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Section 6: Formal languages

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    1034
  • Here is a famous valid argument:

    Socrates is a man.

    All men are mortal.

    .˙. Socrates is mortal.

    This is an iron-clad argument. The only way you could challenge the conclusion is by denying one of the premises— the logical form is impeccable. What about this next argument?

    Socrates is a man.

    All men are carrots.

    .˙. Socrates is a carrot.

    This argument might be less interesting than the first, because the second premise is obviously false. There is no clear sense in which all men are carrots. Yet the argument is valid. To see this, notice that both arguments have this form:

    S is M.

    All Ms are Cs.

    .˙. S is C.

    In both arguments S stands for Socrates and M stands for man. In the first argument, C stands for mortal; in the second, C stands for carrot. Both arguments have this form, and every argument of this form is valid. So both arguments are valid.

    What we did here was replace words like ‘man’ or ‘carrot’ with symbols like ‘M’ or ‘C’ so as to make the logical form explicit. This is the central idea behind formal logic. We want to remove irrelevant or distracting features of the argument to make the logical form more perspicuous.

    Starting with an argument in a natural language like English, we translate the argument into a formal language. Parts of the English sentences are replaced with letters and symbols. The goal is to reveal the formal structure of the argument, as we did with these two.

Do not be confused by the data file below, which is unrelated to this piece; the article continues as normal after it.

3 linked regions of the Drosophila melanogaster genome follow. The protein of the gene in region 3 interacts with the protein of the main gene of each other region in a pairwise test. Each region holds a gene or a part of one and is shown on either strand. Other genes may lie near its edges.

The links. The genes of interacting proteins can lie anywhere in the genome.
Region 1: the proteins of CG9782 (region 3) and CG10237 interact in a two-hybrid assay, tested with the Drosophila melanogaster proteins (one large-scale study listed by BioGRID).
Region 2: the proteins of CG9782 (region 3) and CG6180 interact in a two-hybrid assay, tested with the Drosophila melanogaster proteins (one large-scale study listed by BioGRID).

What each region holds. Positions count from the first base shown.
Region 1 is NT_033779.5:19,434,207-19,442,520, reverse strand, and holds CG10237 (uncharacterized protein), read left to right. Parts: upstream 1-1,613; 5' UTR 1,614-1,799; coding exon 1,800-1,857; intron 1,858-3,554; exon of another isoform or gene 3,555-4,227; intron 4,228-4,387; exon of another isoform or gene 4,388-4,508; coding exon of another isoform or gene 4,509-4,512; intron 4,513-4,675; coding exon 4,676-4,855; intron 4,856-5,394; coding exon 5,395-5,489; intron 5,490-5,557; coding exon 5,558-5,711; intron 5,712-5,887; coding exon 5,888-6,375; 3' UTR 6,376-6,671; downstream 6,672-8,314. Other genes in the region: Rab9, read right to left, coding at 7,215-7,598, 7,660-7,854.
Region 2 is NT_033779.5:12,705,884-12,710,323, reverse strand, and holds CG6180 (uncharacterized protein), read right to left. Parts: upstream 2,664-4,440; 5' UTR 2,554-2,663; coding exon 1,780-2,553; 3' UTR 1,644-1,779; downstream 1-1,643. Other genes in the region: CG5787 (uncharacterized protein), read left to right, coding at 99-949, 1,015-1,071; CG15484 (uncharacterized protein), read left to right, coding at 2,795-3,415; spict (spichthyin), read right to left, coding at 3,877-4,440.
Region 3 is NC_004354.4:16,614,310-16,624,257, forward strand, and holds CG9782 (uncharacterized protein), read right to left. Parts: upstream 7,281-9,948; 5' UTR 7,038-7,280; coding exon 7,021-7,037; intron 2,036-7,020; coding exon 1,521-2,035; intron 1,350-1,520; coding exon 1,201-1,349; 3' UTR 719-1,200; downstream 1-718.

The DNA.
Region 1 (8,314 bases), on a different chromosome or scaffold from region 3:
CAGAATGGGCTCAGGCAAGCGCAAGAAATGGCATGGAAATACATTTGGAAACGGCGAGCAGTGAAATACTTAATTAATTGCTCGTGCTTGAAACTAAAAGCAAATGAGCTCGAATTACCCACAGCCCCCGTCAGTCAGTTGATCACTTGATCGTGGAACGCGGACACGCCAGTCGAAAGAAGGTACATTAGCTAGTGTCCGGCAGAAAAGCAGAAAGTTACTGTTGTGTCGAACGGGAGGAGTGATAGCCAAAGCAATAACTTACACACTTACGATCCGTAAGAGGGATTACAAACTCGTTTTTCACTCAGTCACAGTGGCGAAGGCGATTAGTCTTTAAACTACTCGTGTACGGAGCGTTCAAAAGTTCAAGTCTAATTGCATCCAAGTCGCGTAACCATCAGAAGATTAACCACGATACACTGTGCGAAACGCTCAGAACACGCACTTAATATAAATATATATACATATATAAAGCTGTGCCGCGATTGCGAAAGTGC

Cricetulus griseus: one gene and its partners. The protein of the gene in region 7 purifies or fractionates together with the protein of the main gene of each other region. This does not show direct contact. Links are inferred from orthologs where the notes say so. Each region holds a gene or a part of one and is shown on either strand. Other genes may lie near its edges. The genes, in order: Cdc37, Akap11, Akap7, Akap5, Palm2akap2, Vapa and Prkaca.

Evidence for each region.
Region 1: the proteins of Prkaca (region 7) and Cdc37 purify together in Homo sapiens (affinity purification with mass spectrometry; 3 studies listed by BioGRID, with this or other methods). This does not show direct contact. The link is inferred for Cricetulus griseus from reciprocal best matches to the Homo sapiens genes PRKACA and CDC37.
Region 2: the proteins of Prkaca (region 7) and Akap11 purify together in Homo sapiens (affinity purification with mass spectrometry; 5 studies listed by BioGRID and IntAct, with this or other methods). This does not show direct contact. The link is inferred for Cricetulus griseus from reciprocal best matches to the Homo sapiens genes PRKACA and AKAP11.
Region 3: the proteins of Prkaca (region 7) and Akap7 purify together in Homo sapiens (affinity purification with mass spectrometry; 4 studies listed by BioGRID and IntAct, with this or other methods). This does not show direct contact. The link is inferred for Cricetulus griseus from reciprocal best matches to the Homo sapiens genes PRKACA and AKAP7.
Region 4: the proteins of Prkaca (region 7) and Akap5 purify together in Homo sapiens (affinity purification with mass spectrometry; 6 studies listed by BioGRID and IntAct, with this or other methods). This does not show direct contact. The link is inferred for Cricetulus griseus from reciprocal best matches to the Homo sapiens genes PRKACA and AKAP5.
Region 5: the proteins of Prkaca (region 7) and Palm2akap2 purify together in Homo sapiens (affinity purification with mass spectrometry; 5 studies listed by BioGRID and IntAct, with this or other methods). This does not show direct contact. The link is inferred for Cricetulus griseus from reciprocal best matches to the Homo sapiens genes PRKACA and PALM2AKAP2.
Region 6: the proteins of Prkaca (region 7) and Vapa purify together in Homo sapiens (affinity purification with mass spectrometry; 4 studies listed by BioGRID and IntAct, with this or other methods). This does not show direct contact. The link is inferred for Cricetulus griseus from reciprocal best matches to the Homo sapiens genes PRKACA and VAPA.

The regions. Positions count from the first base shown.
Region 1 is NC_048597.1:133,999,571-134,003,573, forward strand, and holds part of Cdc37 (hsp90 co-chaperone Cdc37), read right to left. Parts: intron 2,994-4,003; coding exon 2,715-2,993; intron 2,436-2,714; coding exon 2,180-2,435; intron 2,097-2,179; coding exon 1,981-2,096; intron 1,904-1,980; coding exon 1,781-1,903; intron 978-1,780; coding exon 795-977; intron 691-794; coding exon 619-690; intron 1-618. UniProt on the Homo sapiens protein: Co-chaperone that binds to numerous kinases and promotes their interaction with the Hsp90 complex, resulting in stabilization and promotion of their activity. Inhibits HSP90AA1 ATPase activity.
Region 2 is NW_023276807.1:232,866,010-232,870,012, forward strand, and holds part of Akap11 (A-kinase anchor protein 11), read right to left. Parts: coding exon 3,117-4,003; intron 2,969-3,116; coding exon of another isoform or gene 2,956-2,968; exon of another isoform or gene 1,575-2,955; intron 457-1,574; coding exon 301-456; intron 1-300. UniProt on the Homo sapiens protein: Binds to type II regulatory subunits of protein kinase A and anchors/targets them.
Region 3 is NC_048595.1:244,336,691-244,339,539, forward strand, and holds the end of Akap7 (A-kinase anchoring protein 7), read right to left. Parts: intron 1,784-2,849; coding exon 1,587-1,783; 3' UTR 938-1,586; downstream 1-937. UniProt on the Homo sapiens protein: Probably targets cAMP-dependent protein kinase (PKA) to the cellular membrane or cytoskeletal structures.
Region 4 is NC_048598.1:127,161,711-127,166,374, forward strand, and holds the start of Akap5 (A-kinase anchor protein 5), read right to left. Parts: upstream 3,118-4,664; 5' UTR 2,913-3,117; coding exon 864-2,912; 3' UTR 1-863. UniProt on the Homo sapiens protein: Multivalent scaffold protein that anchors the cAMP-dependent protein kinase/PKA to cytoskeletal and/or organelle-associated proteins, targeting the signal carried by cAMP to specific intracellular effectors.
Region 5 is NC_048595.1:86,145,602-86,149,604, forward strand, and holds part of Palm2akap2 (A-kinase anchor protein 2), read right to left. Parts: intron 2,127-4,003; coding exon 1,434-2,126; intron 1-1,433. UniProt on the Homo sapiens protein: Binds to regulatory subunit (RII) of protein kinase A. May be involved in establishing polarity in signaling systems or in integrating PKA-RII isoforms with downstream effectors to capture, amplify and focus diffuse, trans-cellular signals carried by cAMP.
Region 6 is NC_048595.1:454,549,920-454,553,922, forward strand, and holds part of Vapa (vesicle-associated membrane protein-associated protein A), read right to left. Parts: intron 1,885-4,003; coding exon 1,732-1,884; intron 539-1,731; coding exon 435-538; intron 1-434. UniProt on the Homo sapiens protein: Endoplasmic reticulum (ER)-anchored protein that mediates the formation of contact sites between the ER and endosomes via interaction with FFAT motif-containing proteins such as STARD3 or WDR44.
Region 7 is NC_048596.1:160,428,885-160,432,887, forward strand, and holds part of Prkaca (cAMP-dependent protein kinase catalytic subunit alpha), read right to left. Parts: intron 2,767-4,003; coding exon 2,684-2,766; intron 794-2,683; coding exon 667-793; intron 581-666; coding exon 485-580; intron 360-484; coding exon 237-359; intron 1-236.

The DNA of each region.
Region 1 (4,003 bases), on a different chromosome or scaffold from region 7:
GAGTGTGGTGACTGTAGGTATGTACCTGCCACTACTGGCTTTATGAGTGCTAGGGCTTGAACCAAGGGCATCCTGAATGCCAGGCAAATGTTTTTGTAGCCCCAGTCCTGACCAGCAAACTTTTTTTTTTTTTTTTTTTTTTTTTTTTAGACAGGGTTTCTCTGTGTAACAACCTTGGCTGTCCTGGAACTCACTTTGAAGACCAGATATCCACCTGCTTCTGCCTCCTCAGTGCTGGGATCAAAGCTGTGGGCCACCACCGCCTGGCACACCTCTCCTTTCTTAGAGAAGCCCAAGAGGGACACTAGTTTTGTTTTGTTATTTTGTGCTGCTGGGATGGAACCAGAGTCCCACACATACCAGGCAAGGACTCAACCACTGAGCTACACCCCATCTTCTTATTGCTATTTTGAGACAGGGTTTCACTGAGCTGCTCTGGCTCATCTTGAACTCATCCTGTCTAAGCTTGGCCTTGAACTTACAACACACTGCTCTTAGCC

There are formal languages that work like the symbolization we gave for these two arguments. A logic like this was developed by Aristotle, a philosopher who lived in Greece during the 4th century BC. Aristotle was a student of Plato and the tutor of Alexander the Great. Aristotle’s logic, with some revisions, was the dominant logic in the western world for more than two millennia.

    In Aristotelean logic, categories are replaced with capital letters. Every sentence of an argument is then represented as having one of four forms, which medieval logicians labeled in this way: (A) All As are Bs. (E) No As are Bs. (I) Some A is B. (O) Some A is not B.

    It is then possible to describe valid syllogisms, three-line arguments like the two we considered above. Medieval logicians gave mnemonic names to all of the valid argument forms. The form of our two arguments, for instance, was called Barbara. The vowels in the name, all As, represent the fact that the two premises and the conclusion are all (A) form sentences.

    There are many limitations to Aristotelean logic. One is that it makes no distinction between kinds and individuals. So the first premise might just as well be written ‘All Ss are Ms’: All Socrateses are men. Despite its historical importance, Aristotelean logic has been superceded. The remainder of this book will develop two formal languages.